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The history of sci-fi babes


Just where did the sci-fi babe phenomenon start? Who was the first character we could call a sci-fi babe?


The answers to these questions lie in the origins of science fiction itself. Find the first examples of science fiction, locate the women appearing in them and see if they are worthy of the "babe" title. Sounds simple doesn't it?


I could discuss the origins of science fiction all day long. Whilst it is not really the intention of this web site to answer that particular debate (we are interested in the babes here), and whilst it is true that we will certainly savour the genre itself along the way, I have decided to take up this particular challenge, briefly, and you can see a summarised  history in the column on the right.


However, from the point of view of, science fiction began in the late 19th century, when the Novels of Jules Verne and H.G. Wells were being published. I will focus on film for now as this is the main medium and hope to include other media later.





One of the reasons I decided to write this section was because there is a sincere lack of history on the sci-fi babe. One exception is a good starting article by Flixter, entitled "Science fiction babes through time".  It is, however, just that - a starting point. The article starts in the 1950s, and lists a maximum of a dozen babes per decade.   Critically, it features images of the actresses and not the science fiction characters they are portraying, so for example we see Kirsty Alley as herself and not as the character Saavik. Worth visiting, though...



An improvement on this is made by Jessica Abs, who has produced a web site that includes the "100 sexiest women in sci-fi" and makes a superb attempt. The vast majority of the images are indeed of the characters themselves, not simply the sexiest image of the actress outside of the context of the genre, and the criteria set out at the start is clear-cut. The whole site is very well researched and the images are well worth looking at. A fantastic site! Not a lot of history, though, as most of the babes are from the modern era.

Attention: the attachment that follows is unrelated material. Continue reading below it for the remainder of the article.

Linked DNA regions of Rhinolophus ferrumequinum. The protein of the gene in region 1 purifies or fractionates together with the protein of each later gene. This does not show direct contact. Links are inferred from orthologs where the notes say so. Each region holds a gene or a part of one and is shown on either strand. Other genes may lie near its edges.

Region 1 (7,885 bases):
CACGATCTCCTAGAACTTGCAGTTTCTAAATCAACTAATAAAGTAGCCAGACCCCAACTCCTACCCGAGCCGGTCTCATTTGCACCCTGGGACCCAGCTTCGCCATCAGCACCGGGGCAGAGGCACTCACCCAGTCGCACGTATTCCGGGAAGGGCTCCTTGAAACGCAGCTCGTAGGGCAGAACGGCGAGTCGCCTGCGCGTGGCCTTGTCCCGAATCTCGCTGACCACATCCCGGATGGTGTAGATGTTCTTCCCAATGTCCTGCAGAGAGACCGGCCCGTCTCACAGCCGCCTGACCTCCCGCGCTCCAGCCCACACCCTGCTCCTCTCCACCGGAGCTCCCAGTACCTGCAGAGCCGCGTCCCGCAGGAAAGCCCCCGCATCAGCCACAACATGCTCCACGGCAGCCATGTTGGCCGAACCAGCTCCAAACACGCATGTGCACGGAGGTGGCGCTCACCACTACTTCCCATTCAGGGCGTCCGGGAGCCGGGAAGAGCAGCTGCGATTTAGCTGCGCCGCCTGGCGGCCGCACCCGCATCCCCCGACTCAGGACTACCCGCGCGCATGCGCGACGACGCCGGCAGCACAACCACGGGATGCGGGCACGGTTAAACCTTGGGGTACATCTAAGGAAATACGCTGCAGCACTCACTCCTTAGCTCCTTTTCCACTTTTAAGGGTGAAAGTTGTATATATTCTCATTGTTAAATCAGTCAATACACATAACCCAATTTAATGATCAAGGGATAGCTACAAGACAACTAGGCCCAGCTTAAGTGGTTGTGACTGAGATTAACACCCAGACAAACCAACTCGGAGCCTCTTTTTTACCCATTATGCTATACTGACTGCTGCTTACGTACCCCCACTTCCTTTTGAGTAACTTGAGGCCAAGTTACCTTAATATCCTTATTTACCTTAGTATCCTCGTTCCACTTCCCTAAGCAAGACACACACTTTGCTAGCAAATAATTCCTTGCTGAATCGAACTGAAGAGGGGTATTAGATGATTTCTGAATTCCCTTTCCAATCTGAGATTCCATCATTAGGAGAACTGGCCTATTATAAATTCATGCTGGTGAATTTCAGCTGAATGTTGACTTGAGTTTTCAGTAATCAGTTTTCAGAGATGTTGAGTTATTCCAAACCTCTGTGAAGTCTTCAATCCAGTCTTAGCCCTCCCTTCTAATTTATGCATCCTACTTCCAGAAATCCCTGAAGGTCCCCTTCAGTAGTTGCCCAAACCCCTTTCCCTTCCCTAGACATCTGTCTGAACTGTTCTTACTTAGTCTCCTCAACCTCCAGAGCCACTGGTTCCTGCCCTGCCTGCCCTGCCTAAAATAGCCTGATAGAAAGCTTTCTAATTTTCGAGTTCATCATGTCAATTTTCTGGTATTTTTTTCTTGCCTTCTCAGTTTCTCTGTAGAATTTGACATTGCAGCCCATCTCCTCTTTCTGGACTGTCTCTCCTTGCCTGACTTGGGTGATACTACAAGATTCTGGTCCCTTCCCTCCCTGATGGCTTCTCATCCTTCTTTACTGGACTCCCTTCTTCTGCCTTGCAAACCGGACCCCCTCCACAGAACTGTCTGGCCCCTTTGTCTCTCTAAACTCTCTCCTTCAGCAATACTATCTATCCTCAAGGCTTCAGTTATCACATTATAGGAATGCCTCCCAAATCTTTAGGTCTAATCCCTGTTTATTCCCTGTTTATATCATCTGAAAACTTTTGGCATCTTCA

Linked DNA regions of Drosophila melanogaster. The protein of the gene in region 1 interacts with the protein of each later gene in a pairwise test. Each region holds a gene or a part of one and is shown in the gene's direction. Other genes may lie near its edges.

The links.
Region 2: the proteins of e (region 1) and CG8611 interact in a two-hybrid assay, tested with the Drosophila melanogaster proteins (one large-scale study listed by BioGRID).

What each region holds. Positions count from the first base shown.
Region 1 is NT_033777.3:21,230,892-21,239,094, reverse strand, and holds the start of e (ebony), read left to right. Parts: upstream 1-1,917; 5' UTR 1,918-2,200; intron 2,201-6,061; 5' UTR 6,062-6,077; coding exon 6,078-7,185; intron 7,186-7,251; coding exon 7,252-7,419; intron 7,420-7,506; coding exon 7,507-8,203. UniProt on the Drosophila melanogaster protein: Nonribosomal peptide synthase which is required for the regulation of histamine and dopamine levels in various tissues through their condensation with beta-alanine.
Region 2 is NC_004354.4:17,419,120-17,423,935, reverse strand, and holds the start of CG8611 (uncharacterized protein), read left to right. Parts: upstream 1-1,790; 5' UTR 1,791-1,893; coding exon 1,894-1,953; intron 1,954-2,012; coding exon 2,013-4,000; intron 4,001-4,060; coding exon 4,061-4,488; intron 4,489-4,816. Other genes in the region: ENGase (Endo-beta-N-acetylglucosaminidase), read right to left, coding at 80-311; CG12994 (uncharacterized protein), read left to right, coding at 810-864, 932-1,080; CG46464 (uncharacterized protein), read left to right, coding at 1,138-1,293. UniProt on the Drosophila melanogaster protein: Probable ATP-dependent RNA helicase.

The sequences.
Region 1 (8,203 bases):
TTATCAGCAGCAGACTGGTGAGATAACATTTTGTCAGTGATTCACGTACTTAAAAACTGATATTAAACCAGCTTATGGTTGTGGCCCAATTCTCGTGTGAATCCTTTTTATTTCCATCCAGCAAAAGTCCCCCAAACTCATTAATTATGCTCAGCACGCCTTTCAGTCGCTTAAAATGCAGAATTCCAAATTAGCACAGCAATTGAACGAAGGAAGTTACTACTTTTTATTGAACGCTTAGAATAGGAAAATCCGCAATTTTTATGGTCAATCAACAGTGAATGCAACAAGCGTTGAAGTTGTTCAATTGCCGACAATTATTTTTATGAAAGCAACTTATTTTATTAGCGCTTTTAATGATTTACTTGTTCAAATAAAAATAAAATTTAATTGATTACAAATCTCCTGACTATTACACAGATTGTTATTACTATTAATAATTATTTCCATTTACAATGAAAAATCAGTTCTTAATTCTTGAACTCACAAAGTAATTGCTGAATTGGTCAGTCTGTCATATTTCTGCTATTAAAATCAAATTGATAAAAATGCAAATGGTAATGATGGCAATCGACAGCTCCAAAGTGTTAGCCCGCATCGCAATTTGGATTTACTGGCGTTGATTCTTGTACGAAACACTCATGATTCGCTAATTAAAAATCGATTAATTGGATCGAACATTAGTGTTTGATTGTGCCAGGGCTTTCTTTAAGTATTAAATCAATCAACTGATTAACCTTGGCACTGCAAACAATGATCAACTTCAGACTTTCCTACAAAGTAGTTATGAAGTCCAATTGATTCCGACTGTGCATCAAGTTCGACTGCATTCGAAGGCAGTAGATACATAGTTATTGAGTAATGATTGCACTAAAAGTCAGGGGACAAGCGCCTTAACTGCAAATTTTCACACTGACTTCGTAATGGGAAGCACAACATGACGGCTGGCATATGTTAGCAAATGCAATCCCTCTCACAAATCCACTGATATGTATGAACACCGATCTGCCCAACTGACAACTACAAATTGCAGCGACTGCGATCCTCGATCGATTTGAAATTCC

John has made a good attempt to go back in history in "Sci-Fi's most beautiful stars". On this site he does list babes from 1933 to 2008 so he deserves credit for delving into the sci-fi babes history. One problem is that many of the choices don't really fulfill the genre criteria, which John does himself acknowledge in his introduction, and he does include fantasy films in the genre. This is particularly relevant for the earlier years where there is a tendency to include characters from horror or fantasy to make up the numbers because sci-fi was in its infancy. It's a difficulty I had myself, but I think I've managed to get around it by establishing stringent criteria from the start. Not bad, though and worth a look at even if just to stimulate discussion about exactly what makes a sci-fi babe. I am indebted to John for identifying some films that the wiki list missed and hence adding to the list of babes.

So who was the first sci-fi babe?

Depending on your point of view, film was pioneered by either Thomas Edison, in 1891, who made and showed the first "moving picture", or it was the Lumière brothers who brought it to the "masses". Either way, it was in the late 1800s when film began to be made and shown.


The first recognised Sci-fi film of any length, Le voyage dans la lune,  which was shown in 1902, included a bevy of beauties from the chorus girls of the Folies Bergè voyage de la lune Anyone of those could have been the first sci-fi babe. But they  were only on hand to decorate the sets and represented stars and planets, rather than specific characters, unless you want to include "the lovely vision of Venus on a crescent" or a couple of "charming young girls holding up a star"?  Here are some of the Folies, who came to the astronauts in a dream...


Le Voyage Dans La Lune


Georges Méliès, who made over 500 films and was undoubtedly the pioneer of sci-fi films, followed this up with a number of science fiction films in the next few years but with no noticeable female character to speak of.


In 1916, George adapted the Jules Verne Novel and made 20,000 Leagues Under the Sea watch 20,000 leagues under the sea. Jane Gail starred as the wild woman abandoned on an island as a child and was certainly a starring character. You don't get to see much of her as her hair covers her face most of the time, but its fair to say she didn't, and won't, win any beauty prizes, and certainly not the coveted prize of first babe of sci-fi.